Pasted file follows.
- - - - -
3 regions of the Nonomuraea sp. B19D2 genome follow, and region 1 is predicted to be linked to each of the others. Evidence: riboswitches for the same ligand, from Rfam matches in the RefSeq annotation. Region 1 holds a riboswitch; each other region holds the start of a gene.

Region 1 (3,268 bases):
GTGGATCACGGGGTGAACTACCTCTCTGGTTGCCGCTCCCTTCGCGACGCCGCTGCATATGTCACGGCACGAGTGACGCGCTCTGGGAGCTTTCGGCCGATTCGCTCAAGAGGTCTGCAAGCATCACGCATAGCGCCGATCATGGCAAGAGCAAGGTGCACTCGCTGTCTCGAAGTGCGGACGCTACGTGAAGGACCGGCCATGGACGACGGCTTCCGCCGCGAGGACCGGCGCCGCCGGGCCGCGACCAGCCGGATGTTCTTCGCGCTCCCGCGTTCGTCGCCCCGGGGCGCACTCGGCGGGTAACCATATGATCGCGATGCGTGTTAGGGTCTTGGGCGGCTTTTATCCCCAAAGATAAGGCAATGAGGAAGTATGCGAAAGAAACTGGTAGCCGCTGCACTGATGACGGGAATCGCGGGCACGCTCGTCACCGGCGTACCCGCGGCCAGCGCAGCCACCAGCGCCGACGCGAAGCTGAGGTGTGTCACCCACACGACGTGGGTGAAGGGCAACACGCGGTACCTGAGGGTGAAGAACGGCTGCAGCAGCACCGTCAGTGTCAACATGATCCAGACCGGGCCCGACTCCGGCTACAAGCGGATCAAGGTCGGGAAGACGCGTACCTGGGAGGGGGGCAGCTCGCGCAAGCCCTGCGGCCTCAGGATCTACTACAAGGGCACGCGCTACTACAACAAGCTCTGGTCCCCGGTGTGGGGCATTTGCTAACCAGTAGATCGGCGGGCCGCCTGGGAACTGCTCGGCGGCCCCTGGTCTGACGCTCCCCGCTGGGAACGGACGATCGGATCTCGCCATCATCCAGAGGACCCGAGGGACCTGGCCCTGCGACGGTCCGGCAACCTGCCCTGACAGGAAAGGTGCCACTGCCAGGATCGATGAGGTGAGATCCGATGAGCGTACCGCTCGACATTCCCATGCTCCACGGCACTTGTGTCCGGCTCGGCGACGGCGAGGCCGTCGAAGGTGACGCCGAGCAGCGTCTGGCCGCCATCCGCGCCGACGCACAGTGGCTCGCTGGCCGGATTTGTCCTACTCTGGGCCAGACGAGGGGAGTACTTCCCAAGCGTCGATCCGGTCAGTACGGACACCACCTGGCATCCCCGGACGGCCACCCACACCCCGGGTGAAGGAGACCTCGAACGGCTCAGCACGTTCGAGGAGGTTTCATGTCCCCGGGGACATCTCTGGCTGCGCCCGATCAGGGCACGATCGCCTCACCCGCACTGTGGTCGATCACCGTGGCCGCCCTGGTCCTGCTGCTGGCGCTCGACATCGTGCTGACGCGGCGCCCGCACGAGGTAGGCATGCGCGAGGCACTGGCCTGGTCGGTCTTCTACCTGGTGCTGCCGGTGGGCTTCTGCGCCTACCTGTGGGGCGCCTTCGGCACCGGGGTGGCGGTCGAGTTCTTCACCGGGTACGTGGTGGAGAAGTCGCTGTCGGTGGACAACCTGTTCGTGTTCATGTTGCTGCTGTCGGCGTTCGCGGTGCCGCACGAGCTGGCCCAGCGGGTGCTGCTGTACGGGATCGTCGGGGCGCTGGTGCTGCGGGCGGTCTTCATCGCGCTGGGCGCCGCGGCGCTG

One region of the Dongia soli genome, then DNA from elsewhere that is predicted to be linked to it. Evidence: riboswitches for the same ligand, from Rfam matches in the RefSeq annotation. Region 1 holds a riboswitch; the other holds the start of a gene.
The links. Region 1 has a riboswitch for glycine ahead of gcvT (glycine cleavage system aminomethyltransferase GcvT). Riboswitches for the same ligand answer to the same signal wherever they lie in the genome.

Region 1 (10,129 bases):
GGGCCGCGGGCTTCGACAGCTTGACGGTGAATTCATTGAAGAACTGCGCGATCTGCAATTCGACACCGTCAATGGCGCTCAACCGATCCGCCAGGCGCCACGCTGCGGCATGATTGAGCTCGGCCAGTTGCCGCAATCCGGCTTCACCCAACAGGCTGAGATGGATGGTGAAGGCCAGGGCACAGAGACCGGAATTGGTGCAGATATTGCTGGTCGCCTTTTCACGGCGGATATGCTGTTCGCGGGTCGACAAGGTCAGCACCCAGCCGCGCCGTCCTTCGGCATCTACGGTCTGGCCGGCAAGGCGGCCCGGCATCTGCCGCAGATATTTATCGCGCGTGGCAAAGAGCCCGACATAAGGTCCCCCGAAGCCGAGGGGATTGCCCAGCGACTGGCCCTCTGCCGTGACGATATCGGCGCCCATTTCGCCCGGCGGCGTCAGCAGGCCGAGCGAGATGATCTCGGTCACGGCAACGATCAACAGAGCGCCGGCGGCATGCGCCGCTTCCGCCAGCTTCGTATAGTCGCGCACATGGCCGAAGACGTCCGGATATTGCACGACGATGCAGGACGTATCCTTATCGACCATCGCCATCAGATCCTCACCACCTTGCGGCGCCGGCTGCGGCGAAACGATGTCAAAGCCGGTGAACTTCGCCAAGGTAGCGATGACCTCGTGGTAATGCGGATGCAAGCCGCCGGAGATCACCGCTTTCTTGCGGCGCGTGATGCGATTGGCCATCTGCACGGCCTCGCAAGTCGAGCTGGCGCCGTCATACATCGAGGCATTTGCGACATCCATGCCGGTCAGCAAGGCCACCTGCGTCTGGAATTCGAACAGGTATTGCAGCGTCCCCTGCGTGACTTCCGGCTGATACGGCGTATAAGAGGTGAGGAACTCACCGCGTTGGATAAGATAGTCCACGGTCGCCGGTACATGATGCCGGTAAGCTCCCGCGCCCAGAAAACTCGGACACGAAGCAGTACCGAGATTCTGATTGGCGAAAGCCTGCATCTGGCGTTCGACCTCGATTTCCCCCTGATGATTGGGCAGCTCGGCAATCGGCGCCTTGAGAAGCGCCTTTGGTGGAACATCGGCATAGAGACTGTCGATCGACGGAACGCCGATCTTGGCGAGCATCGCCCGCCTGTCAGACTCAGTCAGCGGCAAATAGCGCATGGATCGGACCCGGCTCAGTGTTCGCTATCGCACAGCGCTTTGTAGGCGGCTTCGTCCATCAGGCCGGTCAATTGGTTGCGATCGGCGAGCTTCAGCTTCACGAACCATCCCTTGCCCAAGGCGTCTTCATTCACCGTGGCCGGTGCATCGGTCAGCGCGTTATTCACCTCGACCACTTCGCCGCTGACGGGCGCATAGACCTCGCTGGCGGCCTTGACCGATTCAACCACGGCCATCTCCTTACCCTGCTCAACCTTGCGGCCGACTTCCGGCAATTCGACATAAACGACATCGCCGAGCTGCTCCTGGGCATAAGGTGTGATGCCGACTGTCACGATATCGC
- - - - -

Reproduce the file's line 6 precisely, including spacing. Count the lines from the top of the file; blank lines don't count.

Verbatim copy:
Region 1 (10,129 bases):